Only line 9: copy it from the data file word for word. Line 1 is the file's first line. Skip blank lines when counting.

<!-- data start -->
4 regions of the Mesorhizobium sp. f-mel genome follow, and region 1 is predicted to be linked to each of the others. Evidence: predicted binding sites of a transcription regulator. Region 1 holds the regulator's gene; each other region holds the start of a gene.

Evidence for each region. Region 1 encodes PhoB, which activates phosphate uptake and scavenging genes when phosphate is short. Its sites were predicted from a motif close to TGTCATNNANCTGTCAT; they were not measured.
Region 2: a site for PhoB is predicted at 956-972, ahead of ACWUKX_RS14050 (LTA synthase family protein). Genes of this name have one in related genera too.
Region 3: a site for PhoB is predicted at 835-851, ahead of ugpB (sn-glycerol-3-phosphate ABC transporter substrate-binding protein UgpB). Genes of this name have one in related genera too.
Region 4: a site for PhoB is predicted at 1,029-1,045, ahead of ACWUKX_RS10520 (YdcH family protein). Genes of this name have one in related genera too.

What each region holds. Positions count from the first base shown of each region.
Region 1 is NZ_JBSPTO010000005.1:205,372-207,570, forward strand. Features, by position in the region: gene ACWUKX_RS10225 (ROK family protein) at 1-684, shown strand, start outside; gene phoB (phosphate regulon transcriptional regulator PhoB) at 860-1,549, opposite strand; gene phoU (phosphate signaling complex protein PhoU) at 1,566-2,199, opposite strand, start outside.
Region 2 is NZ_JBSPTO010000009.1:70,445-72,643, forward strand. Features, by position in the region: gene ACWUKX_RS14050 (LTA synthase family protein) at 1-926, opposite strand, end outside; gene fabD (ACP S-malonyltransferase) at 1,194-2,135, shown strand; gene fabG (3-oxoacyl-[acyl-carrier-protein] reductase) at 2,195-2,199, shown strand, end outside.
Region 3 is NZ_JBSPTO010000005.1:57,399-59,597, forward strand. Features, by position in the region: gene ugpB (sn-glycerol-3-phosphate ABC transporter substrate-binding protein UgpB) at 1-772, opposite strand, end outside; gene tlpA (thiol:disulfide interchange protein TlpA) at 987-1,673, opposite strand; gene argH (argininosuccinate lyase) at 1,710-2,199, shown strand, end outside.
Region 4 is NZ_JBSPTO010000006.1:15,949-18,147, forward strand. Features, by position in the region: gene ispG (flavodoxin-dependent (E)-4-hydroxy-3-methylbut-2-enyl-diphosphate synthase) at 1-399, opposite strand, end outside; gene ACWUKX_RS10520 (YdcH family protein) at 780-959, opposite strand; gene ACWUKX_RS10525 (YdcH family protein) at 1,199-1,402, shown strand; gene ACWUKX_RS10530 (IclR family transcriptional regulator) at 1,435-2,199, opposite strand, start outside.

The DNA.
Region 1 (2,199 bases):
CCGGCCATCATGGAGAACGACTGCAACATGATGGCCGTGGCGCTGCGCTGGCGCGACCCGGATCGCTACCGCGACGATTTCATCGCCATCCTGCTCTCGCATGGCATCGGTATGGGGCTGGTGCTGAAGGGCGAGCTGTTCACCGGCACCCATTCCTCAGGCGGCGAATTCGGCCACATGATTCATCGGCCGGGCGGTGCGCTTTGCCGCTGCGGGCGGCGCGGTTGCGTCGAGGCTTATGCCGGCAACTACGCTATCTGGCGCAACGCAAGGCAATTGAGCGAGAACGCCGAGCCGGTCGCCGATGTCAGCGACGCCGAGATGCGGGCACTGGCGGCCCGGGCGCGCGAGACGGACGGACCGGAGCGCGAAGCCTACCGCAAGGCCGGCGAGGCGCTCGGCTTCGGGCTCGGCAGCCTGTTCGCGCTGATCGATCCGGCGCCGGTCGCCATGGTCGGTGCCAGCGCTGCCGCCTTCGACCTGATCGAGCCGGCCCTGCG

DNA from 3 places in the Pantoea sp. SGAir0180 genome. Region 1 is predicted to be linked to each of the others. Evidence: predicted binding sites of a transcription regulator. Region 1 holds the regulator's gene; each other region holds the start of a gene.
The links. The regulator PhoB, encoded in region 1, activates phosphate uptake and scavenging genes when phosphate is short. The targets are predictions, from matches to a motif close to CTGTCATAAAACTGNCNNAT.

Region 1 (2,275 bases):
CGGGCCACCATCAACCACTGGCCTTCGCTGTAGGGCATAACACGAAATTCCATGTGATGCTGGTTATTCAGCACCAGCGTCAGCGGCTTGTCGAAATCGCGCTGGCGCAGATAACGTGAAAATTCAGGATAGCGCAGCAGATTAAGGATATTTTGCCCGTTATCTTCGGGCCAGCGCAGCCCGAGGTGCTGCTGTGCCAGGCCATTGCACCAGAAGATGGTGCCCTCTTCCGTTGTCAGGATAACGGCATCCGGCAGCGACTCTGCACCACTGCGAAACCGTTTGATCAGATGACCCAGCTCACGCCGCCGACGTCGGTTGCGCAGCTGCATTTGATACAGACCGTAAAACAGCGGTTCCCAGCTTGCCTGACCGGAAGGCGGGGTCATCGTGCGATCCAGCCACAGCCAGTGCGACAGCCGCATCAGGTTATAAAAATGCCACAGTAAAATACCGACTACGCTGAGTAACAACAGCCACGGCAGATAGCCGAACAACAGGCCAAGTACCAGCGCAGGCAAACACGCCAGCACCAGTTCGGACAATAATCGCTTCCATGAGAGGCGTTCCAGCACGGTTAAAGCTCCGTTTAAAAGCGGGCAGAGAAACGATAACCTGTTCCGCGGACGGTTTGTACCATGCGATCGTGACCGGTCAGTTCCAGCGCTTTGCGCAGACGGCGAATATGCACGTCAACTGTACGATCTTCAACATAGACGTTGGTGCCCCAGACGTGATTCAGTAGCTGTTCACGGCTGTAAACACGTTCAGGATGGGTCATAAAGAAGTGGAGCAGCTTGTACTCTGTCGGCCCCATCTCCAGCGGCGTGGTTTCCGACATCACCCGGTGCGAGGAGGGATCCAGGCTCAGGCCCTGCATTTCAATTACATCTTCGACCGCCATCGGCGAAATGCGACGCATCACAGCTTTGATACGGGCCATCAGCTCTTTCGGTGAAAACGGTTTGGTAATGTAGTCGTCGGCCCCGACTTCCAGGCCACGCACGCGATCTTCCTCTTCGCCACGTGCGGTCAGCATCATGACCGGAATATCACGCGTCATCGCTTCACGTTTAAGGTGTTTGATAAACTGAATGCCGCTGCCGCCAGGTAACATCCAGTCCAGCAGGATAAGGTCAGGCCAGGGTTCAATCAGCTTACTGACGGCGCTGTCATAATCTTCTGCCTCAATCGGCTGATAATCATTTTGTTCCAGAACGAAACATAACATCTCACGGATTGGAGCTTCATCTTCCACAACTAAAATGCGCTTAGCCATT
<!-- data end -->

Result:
Region 3 is NZ_JBSPTO010000005.1:57,399-59,597, forward strand. Features, by position in the region: gene ugpB (sn-glycerol-3-phosphate ABC transporter substrate-binding protein UgpB) at 1-772, opposite strand, end outside; gene tlpA (thiol:disulfide interchange protein TlpA) at 987-1,673, opposite strand; gene argH (argininosuccinate lyase) at 1,710-2,199, shown strand, end outside.